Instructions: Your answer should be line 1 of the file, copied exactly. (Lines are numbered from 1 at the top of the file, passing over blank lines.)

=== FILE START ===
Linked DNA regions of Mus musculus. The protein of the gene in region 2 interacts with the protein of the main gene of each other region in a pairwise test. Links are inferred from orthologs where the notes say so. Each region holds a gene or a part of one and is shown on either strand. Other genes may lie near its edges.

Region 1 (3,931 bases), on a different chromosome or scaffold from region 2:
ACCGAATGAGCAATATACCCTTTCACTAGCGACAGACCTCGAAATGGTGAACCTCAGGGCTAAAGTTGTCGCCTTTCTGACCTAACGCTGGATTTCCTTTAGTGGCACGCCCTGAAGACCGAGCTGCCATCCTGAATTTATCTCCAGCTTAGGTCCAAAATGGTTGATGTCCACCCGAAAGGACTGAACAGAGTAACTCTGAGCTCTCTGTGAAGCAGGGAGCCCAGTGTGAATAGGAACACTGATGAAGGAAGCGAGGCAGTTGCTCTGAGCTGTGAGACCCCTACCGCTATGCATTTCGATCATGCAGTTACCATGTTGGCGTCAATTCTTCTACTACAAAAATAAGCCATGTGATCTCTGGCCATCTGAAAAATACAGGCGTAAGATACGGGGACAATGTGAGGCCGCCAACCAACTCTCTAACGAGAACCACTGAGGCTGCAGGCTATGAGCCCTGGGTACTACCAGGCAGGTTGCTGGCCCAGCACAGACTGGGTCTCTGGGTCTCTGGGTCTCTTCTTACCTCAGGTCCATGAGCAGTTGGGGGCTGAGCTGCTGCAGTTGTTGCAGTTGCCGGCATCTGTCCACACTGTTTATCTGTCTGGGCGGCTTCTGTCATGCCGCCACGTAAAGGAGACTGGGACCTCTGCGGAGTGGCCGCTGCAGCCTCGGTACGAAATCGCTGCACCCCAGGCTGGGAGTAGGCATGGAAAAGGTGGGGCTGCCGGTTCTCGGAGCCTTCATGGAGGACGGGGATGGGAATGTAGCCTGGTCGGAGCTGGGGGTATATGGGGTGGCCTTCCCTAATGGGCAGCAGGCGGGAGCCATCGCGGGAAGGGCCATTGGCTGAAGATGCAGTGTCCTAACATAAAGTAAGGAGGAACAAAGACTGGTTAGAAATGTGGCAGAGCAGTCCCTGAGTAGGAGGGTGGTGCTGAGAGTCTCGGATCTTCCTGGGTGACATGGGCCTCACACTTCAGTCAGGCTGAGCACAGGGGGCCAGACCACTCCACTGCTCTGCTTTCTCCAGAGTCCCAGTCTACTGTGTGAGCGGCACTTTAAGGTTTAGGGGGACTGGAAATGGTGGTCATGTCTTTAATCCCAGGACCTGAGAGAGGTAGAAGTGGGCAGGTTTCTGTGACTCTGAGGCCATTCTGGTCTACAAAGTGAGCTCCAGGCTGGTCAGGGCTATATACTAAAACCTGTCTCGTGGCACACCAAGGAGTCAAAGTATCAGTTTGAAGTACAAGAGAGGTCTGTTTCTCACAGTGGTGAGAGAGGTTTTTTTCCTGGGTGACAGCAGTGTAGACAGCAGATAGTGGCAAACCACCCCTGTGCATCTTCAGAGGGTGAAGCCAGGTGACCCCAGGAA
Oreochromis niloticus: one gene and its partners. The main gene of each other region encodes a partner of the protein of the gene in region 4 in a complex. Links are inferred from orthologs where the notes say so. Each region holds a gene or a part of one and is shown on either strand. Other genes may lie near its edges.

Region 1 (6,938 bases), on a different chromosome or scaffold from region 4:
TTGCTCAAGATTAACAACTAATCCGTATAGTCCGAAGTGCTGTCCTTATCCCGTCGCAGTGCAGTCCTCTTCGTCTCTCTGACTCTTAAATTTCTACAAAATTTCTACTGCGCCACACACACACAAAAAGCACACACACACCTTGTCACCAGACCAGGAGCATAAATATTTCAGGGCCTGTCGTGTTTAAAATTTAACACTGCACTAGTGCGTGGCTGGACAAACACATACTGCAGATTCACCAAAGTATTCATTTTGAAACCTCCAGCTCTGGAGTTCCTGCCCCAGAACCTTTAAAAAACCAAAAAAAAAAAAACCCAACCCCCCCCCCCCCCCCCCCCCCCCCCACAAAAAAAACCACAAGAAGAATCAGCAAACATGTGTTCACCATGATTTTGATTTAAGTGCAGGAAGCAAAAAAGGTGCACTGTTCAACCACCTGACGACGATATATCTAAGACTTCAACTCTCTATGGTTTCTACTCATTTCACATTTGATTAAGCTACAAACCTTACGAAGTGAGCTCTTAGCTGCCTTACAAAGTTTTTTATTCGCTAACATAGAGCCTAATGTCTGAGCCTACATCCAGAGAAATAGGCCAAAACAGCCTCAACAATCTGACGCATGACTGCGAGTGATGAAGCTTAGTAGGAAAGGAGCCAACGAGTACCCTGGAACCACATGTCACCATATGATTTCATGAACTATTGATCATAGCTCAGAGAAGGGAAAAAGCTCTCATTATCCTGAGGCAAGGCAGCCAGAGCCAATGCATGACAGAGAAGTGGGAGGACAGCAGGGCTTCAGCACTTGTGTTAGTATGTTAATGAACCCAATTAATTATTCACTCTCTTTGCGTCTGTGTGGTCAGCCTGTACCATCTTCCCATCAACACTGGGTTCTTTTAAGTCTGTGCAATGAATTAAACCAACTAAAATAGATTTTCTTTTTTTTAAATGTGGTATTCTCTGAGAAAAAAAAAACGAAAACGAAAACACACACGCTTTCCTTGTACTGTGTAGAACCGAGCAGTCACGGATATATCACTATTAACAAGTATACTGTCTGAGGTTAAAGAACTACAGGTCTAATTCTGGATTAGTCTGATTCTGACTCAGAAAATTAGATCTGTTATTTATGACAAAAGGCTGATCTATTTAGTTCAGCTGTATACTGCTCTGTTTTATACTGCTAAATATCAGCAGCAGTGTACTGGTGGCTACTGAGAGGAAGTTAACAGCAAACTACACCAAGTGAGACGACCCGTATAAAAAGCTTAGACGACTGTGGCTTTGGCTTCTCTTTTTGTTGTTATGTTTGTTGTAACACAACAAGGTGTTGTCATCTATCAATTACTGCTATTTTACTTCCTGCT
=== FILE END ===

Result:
Linked DNA regions of Mus musculus. The protein of the gene in region 2 interacts with the protein of the main gene of each other region in a pairwise test. Links are inferred from orthologs where the notes say so. Each region holds a gene or a part of one and is shown on either strand. Other genes may lie near its edges.